In nature, one organism’s waste often becomes energy for another – and the University of Toronto’s Emma Master wants to apply these same principles to industrial manufacturing.
“We can leverage biological processes to recycle carbon and clean water, as well as to upgrade natural materials into diverse and useful products,” says Master, a professor in the department of chemical engineering and applied chemistry in the Faculty of Applied Science & Engineering.
“At the end of their life, we can also break down these products into building blocks that we can reassemble as something new. This is what’s known as the ‘circular bio-economy.’”
Master is one of three U of T engineering researchers who have attracted a total of more than $4.5 million in support from the Natural Sciences and Engineering Research Council of Canada’s Collaborative Research and Training Experience (CREATE) Program. With a focus on collaboration and addressing significant scientific challenges, CREATE supports the training of teams of students and post-doctoral researchers through the development of innovative training programs.
This is the largest number of CREATE grants ever awarded to U of T engineering in a single round, and brings the total number of CREATE programs underway at U of T to eight.
Master and her colleagues at BioZone, a multidisciplinary research centre at U of T Engineering, have more than a decade of experience in using innovative biotechnology techniques to produce more sustainable products. That includes bio-based chemicals, bio-based materials and fuels, as well as removing contaminants from air, water and soil.
With the new CREATE grant, she and her team will enhance the translation of their research into the marketplace.
“Canada has lots of fresh water, lots of high-quality biomass, and we’ve made big investments in genomics and other forms of biotechnology,” says Master. “Yet our industrial biotechnology sector is still quite small. We want to change that.”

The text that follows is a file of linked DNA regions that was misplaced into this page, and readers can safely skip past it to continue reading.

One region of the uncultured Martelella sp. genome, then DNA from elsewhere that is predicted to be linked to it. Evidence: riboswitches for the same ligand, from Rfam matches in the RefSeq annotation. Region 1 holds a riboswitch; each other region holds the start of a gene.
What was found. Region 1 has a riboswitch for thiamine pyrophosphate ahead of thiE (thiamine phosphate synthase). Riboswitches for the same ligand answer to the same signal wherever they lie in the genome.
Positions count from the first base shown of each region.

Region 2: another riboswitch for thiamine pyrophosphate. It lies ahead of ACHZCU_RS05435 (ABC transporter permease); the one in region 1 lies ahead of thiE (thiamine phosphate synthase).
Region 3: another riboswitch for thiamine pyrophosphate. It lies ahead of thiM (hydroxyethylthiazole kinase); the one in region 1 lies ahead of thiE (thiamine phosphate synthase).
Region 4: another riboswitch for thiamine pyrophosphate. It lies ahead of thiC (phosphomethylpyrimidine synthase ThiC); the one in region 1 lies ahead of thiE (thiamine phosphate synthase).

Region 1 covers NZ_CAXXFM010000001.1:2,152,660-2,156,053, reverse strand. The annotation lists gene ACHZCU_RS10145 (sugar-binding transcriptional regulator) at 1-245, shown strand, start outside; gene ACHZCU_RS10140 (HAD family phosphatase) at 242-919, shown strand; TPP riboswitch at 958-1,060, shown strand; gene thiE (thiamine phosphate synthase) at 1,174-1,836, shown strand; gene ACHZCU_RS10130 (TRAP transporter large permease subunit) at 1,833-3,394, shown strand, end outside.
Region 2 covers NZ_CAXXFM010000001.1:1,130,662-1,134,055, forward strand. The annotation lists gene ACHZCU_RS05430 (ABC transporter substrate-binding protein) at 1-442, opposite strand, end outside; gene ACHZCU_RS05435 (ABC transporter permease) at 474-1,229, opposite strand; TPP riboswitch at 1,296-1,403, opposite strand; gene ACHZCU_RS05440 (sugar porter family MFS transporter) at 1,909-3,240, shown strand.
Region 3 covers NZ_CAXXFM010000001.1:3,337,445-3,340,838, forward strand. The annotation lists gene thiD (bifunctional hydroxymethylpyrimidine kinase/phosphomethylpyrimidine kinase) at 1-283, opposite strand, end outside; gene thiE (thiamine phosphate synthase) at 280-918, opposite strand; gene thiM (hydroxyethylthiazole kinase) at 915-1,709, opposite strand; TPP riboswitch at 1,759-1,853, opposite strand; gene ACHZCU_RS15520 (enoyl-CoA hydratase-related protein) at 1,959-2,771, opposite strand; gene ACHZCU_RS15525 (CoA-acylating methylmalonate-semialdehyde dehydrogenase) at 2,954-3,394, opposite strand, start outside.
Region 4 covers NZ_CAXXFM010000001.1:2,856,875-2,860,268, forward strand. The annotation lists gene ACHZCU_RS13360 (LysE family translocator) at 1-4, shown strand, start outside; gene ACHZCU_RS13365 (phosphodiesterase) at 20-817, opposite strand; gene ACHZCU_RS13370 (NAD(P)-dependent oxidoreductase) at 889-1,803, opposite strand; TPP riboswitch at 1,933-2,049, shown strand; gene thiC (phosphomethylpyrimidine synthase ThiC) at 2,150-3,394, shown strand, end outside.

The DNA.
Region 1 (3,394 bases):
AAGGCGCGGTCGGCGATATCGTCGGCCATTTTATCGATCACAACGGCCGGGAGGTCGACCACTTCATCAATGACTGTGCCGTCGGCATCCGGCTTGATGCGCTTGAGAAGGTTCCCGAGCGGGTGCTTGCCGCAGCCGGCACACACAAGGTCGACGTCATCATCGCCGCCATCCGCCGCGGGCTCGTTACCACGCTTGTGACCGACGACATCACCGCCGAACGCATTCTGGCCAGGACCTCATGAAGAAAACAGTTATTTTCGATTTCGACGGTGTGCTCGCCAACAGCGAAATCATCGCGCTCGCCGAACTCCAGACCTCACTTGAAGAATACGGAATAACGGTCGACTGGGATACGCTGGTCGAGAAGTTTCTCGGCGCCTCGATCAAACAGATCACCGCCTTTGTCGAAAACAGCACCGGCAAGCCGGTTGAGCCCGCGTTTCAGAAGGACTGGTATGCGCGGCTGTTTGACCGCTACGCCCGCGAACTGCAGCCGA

The team is pursuing training programs under three broad themes:
- Data fluency: New courses will enable researchers to make their experimental data more accessible to collaborators in both academia and industry. This will include instruction in data-mining and management techniques that can facilitate data sharing and rapid discovery of new insights from large data sets.
- Intellectual property transfer: Researchers will partner with U of T Engineering’s Entrepreneurship Hatchery and the U of T Faculty of Law to explore open science alternatives to the traditional, patent-based system of licensing intellectual property. The goal is to find methods that are faster and more efficient, while enabling academic researchers to retain recognition for their innovations.
- Leadership: In partnership with the Troost Institute for Leadership Education in Engineering (Troost ILead), the team will enable graduate students and post-docs to develop the competencies to take on industrial leadership positions. This component will also look at ways to enhance the participation of traditionally underrepresented groups in industrial biotech.
“We have an opportunity to help build a strong environmental and industrial biotech sector in Canada,” says Master. “Technology is a part of that, but another part is building a culture that retains diverse perspectives.”
The other two CREATE projects from U of T Engineering are:
NSERC CREATE in Health-care Robotics (HeRo): Yu Sun, director of the U of T Robotics Institute and a professor in the department of mechanical and industrial engineering, and a team of robotics faculty members are training a new generation of experts to more seamlessly integrate robotics into health care. Their projects include wearable robots that provide guidance on rehabilitation treatment, social robots that help seniors with cognitive impairments and surgical robots that can wirelessly navigate the human body to facilitate surgical procedures.
NSERC CREATE in Design of Living Infrastructure for Ecosystem Services (DesignLIFES): Jennifer Drake, an associate professor in the department of civil and mineral engineering, and her team are focusing on making cities more sustainable and more resilient in the face of pressures such as rapid urbanization and climate change. “Living infrastructure” refers to both natural and constructed ecological systems, including parks, trees on streets, green roofs and designed wetlands. If properly designed and implemented, they have the potential to remove contaminants from air and water, prevent floods by smoothing out storm water flows, and even regulate the microclimate within cities.
“We are very proud of the multidisciplinary teams that each of our researchers have assembled, and the innovative strategies they are pursuing,” says Ramin Farnood, U of T Engineering’s vice-dean of research.
“These new programs will provide valuable experiential learning opportunities for our graduate students and postdoctoral fellows, helping to train a new generation of engineering leaders.”